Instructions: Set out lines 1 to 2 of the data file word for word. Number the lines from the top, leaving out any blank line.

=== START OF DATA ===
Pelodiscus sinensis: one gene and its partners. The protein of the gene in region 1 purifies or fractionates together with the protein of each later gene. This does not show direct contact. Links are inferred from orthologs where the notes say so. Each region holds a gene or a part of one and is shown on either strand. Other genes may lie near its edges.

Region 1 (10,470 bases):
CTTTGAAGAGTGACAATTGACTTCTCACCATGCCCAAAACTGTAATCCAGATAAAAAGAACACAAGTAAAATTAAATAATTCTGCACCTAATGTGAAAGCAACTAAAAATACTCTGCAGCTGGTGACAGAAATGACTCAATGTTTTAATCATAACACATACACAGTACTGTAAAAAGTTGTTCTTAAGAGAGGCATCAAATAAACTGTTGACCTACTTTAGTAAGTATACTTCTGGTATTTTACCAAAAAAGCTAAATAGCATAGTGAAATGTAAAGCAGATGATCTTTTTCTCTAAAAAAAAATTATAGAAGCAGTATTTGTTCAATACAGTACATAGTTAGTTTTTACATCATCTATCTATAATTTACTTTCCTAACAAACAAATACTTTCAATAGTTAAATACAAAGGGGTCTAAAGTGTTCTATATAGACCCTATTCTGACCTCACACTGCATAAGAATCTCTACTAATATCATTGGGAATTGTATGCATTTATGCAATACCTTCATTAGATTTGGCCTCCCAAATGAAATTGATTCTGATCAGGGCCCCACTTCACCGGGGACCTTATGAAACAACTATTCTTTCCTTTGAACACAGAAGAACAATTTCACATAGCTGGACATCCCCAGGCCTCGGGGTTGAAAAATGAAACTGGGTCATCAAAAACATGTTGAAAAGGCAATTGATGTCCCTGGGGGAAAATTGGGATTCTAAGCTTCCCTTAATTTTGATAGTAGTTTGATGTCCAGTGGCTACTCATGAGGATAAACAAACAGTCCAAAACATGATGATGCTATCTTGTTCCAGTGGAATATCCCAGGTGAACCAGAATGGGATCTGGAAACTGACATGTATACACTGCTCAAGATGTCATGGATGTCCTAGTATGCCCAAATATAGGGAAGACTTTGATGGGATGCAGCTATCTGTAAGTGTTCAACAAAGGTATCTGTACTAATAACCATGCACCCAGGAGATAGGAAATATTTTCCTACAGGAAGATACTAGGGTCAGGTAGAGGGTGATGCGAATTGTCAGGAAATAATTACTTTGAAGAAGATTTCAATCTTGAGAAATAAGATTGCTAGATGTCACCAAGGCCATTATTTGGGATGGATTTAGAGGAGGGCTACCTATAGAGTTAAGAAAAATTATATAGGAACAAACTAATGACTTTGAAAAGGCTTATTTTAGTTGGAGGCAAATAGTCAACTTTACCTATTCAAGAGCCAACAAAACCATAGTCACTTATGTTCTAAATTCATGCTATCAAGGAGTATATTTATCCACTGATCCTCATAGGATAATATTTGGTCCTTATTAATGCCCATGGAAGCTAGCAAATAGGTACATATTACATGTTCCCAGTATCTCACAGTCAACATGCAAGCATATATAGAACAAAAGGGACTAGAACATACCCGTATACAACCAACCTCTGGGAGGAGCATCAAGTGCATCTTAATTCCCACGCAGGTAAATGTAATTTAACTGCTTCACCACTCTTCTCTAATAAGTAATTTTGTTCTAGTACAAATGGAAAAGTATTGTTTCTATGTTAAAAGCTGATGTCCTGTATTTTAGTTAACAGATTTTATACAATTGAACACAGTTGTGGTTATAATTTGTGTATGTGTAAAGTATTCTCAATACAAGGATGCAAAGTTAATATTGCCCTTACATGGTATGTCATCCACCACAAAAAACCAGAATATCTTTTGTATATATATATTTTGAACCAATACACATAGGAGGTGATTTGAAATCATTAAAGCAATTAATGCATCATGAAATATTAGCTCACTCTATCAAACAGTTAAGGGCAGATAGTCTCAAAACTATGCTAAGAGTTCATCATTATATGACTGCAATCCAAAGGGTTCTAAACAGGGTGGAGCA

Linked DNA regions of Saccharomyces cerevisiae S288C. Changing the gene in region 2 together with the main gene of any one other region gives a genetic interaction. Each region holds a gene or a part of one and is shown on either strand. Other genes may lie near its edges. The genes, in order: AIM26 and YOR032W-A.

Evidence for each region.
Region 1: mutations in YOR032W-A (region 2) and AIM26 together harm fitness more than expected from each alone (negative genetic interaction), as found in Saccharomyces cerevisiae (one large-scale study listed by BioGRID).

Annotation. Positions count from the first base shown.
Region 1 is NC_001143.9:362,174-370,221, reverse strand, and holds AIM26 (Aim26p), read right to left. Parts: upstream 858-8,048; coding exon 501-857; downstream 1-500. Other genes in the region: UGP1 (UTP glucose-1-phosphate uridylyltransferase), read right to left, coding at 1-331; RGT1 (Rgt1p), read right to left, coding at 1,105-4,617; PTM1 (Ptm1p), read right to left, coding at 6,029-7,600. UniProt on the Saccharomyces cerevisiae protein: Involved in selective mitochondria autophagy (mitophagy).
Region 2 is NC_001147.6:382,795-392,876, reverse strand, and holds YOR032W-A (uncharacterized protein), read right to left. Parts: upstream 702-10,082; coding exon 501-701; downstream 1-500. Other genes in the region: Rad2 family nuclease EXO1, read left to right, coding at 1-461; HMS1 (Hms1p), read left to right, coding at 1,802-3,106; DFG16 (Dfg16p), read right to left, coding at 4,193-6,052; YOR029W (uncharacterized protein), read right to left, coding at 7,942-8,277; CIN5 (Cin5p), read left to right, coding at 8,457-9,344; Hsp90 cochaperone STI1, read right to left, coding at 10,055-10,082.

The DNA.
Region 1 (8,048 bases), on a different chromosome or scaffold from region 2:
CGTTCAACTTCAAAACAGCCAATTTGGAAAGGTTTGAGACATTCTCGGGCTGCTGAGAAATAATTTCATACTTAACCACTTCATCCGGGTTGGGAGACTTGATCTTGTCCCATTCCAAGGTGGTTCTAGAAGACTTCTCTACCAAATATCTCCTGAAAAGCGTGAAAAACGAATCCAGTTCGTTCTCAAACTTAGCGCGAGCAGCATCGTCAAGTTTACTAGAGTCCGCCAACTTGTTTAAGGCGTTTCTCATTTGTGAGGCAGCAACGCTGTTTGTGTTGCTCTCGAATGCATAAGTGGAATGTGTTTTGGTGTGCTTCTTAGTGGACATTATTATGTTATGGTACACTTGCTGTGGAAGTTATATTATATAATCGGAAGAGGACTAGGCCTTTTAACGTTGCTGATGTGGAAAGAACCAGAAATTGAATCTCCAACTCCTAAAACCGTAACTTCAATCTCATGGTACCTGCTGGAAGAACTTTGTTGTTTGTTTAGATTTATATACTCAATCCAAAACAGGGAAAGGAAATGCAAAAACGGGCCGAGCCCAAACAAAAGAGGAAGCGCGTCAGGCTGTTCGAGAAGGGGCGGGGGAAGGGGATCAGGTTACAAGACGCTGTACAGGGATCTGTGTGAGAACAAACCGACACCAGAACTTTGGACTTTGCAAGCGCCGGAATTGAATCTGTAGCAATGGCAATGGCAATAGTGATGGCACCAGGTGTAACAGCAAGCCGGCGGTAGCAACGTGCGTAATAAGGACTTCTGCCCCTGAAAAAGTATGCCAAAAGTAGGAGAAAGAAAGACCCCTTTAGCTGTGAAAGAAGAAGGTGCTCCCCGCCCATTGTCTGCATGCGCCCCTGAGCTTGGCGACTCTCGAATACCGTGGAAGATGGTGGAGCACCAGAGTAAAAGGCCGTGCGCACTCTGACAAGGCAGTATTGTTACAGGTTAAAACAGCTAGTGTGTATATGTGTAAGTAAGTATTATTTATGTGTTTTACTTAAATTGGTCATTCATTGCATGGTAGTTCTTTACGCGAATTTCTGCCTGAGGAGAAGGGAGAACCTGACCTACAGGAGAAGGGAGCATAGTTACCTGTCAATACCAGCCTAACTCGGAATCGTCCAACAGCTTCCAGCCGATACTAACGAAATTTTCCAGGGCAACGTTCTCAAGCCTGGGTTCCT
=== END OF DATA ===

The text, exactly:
Pelodiscus sinensis: one gene and its partners. The protein of the gene in region 1 purifies or fractionates together with the protein of each later gene. This does not show direct contact. Links are inferred from orthologs where the notes say so. Each region holds a gene or a part of one and is shown on either strand. Other genes may lie near its edges.

Region 1 (10,470 bases):